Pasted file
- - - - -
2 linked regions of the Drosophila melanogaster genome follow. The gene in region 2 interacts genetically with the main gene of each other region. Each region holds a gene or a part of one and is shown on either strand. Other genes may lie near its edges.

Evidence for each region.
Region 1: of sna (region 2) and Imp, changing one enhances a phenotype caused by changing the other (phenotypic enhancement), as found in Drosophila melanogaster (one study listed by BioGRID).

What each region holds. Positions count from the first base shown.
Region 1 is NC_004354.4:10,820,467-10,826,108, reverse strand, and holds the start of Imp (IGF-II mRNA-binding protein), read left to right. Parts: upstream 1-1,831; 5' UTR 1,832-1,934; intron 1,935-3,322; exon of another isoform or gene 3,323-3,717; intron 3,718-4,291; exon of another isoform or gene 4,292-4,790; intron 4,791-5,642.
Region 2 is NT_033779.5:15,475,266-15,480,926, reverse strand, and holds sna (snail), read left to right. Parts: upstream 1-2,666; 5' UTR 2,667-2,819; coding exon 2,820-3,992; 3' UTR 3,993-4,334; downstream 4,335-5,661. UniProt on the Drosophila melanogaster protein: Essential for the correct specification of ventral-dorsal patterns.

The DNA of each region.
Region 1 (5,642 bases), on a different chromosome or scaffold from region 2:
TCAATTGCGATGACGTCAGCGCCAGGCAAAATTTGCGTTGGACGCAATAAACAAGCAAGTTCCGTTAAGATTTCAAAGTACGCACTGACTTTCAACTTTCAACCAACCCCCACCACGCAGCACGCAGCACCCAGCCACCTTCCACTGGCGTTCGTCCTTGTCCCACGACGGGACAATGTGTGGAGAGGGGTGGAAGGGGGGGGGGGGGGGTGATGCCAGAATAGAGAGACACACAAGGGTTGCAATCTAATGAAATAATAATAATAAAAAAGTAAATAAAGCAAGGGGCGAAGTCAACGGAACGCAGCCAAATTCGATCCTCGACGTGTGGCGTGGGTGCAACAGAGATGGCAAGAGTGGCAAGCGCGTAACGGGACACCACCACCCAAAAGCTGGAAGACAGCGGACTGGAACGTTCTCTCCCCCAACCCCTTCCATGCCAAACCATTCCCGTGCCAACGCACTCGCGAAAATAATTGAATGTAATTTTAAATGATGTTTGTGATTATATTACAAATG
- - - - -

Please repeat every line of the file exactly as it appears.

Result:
2 linked regions of the Drosophila melanogaster genome follow. The gene in region 2 interacts genetically with the main gene of each other region. Each region holds a gene or a part of one and is shown on either strand. Other genes may lie near its edges.

Evidence for each region.
Region 1: of sna (region 2) and Imp, changing one enhances a phenotype caused by changing the other (phenotypic enhancement), as found in Drosophila melanogaster (one study listed by BioGRID).

What each region holds. Positions count from the first base shown.
Region 1 is NC_004354.4:10,820,467-10,826,108, reverse strand, and holds the start of Imp (IGF-II mRNA-binding protein), read left to right. Parts: upstream 1-1,831; 5' UTR 1,832-1,934; intron 1,935-3,322; exon of another isoform or gene 3,323-3,717; intron 3,718-4,291; exon of another isoform or gene 4,292-4,790; intron 4,791-5,642.
Region 2 is NT_033779.5:15,475,266-15,480,926, reverse strand, and holds sna (snail), read left to right. Parts: upstream 1-2,666; 5' UTR 2,667-2,819; coding exon 2,820-3,992; 3' UTR 3,993-4,334; downstream 4,335-5,661. UniProt on the Drosophila melanogaster protein: Essential for the correct specification of ventral-dorsal patterns.

The DNA of each region.
Region 1 (5,642 bases), on a different chromosome or scaffold from region 2:
TCAATTGCGATGACGTCAGCGCCAGGCAAAATTTGCGTTGGACGCAATAAACAAGCAAGTTCCGTTAAGATTTCAAAGTACGCACTGACTTTCAACTTTCAACCAACCCCCACCACGCAGCACGCAGCACCCAGCCACCTTCCACTGGCGTTCGTCCTTGTCCCACGACGGGACAATGTGTGGAGAGGGGTGGAAGGGGGGGGGGGGGGGTGATGCCAGAATAGAGAGACACACAAGGGTTGCAATCTAATGAAATAATAATAATAAAAAAGTAAATAAAGCAAGGGGCGAAGTCAACGGAACGCAGCCAAATTCGATCCTCGACGTGTGGCGTGGGTGCAACAGAGATGGCAAGAGTGGCAAGCGCGTAACGGGACACCACCACCCAAAAGCTGGAAGACAGCGGACTGGAACGTTCTCTCCCCCAACCCCTTCCATGCCAAACCATTCCCGTGCCAACGCACTCGCGAAAATAATTGAATGTAATTTTAAATGATGTTTGTGATTATATTACAAATG